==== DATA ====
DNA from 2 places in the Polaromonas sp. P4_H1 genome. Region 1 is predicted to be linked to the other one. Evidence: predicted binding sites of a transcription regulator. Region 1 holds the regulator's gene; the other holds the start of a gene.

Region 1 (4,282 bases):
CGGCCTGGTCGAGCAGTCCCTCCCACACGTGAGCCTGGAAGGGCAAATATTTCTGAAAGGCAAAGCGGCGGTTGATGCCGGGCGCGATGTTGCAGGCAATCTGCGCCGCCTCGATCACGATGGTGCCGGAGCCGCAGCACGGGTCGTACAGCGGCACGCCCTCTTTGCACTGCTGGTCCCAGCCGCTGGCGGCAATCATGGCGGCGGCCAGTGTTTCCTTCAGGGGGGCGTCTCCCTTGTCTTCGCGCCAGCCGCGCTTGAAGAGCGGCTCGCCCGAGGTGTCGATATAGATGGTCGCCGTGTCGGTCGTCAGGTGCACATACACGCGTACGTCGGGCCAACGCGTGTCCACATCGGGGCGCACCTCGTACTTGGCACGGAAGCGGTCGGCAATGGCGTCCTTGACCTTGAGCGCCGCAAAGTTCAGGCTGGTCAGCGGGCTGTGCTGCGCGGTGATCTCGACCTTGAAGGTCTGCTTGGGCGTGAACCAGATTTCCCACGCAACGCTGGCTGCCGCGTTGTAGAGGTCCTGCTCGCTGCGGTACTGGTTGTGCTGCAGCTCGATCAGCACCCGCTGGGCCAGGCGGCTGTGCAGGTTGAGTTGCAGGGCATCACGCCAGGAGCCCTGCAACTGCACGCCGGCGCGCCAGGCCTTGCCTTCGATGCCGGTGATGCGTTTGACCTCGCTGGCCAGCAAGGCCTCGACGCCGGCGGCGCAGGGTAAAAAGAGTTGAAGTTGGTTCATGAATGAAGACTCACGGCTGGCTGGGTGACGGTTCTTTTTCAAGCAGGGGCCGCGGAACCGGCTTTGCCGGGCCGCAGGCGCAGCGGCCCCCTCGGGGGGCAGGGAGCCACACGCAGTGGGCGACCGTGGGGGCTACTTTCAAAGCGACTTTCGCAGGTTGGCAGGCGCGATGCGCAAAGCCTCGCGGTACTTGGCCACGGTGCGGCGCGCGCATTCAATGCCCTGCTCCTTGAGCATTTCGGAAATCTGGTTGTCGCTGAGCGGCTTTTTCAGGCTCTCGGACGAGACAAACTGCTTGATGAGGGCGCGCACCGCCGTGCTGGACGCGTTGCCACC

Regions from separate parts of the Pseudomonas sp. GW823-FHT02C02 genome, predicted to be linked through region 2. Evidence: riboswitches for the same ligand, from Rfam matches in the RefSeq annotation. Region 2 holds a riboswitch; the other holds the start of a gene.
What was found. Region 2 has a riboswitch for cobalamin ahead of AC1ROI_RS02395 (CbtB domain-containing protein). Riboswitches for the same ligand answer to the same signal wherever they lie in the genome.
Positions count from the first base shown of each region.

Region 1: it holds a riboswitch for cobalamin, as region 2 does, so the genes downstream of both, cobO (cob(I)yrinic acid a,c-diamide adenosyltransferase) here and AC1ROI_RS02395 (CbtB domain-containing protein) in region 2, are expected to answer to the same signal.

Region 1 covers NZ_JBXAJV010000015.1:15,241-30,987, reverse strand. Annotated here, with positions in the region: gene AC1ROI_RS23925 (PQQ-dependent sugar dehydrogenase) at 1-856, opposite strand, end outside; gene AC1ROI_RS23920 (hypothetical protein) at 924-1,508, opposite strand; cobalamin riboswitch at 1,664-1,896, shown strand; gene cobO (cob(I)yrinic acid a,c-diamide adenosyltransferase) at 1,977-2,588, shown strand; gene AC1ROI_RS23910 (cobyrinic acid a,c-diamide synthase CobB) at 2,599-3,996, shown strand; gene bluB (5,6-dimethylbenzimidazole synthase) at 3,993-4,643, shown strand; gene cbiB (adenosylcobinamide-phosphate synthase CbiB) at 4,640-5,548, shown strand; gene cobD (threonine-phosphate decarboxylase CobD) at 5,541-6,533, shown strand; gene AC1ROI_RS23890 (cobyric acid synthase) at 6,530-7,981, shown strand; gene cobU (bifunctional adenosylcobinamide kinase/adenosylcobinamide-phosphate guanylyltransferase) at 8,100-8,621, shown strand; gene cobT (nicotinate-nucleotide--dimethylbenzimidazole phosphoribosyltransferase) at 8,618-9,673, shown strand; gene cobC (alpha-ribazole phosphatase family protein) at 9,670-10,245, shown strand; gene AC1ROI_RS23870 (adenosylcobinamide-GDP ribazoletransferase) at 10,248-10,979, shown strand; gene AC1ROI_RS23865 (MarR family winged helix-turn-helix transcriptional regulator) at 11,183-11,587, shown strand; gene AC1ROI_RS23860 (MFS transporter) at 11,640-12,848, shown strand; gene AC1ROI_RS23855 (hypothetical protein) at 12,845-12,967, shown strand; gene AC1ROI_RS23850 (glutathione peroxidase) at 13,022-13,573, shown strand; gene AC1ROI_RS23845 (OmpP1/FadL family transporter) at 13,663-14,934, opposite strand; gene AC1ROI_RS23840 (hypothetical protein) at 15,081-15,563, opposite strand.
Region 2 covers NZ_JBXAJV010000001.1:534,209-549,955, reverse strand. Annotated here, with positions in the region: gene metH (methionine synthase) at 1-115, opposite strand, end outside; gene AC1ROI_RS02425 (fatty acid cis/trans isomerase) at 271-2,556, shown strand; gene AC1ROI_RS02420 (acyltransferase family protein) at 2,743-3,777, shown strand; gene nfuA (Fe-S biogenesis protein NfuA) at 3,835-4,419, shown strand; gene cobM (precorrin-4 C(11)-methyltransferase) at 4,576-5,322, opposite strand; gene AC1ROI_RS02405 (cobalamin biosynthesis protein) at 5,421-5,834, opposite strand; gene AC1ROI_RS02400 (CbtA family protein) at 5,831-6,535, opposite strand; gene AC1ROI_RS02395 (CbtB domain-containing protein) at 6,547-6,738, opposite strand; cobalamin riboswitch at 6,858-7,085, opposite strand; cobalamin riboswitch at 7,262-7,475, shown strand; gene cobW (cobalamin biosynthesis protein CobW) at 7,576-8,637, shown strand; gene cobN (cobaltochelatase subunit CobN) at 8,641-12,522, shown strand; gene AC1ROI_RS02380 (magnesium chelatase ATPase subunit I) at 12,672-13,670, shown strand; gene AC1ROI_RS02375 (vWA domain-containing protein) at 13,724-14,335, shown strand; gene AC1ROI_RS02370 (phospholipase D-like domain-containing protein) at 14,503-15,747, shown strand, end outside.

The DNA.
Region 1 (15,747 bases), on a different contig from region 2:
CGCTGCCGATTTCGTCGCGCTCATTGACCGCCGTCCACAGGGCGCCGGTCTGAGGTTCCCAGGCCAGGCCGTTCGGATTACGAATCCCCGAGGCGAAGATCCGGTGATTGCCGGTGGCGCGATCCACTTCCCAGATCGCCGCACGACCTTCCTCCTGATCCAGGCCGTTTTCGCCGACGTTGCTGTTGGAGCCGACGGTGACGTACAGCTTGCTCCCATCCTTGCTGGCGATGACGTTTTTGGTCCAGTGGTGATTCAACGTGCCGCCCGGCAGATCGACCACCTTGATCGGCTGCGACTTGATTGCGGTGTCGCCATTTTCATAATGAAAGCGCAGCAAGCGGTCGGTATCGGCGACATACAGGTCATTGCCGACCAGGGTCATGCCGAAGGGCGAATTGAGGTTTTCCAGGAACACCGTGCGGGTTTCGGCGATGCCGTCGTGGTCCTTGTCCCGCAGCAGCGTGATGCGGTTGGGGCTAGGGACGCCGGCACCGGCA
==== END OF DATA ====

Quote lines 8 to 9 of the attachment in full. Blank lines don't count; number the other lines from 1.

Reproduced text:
Region 1 covers NZ_JBXAJV010000015.1:15,241-30,987, reverse strand. Annotated here, with positions in the region: gene AC1ROI_RS23925 (PQQ-dependent sugar dehydrogenase) at 1-856, opposite strand, end outside; gene AC1ROI_RS23920 (hypothetical protein) at 924-1,508, opposite strand; cobalamin riboswitch at 1,664-1,896, shown strand; gene cobO (cob(I)yrinic acid a,c-diamide adenosyltransferase) at 1,977-2,588, shown strand; gene AC1ROI_RS23910 (cobyrinic acid a,c-diamide synthase CobB) at 2,599-3,996, shown strand; gene bluB (5,6-dimethylbenzimidazole synthase) at 3,993-4,643, shown strand; gene cbiB (adenosylcobinamide-phosphate synthase CbiB) at 4,640-5,548, shown strand; gene cobD (threonine-phosphate decarboxylase CobD) at 5,541-6,533, shown strand; gene AC1ROI_RS23890 (cobyric acid synthase) at 6,530-7,981, shown strand; gene cobU (bifunctional adenosylcobinamide kinase/adenosylcobinamide-phosphate guanylyltransferase) at 8,100-8,621, shown strand; gene cobT (nicotinate-nucleotide--dimethylbenzimidazole phosphoribosyltransferase) at 8,618-9,673, shown strand; gene cobC (alpha-ribazole phosphatase family protein) at 9,670-10,245, shown strand; gene AC1ROI_RS23870 (adenosylcobinamide-GDP ribazoletransferase) at 10,248-10,979, shown strand; gene AC1ROI_RS23865 (MarR family winged helix-turn-helix transcriptional regulator) at 11,183-11,587, shown strand; gene AC1ROI_RS23860 (MFS transporter) at 11,640-12,848, shown strand; gene AC1ROI_RS23855 (hypothetical protein) at 12,845-12,967, shown strand; gene AC1ROI_RS23850 (glutathione peroxidase) at 13,022-13,573, shown strand; gene AC1ROI_RS23845 (OmpP1/FadL family transporter) at 13,663-14,934, opposite strand; gene AC1ROI_RS23840 (hypothetical protein) at 15,081-15,563, opposite strand.
Region 2 covers NZ_JBXAJV010000001.1:534,209-549,955, reverse strand. Annotated here, with positions in the region: gene metH (methionine synthase) at 1-115, opposite strand, end outside; gene AC1ROI_RS02425 (fatty acid cis/trans isomerase) at 271-2,556, shown strand; gene AC1ROI_RS02420 (acyltransferase family protein) at 2,743-3,777, shown strand; gene nfuA (Fe-S biogenesis protein NfuA) at 3,835-4,419, shown strand; gene cobM (precorrin-4 C(11)-methyltransferase) at 4,576-5,322, opposite strand; gene AC1ROI_RS02405 (cobalamin biosynthesis protein) at 5,421-5,834, opposite strand; gene AC1ROI_RS02400 (CbtA family protein) at 5,831-6,535, opposite strand; gene AC1ROI_RS02395 (CbtB domain-containing protein) at 6,547-6,738, opposite strand; cobalamin riboswitch at 6,858-7,085, opposite strand; cobalamin riboswitch at 7,262-7,475, shown strand; gene cobW (cobalamin biosynthesis protein CobW) at 7,576-8,637, shown strand; gene cobN (cobaltochelatase subunit CobN) at 8,641-12,522, shown strand; gene AC1ROI_RS02380 (magnesium chelatase ATPase subunit I) at 12,672-13,670, shown strand; gene AC1ROI_RS02375 (vWA domain-containing protein) at 13,724-14,335, shown strand; gene AC1ROI_RS02370 (phospholipase D-like domain-containing protein) at 14,503-15,747, shown strand, end outside.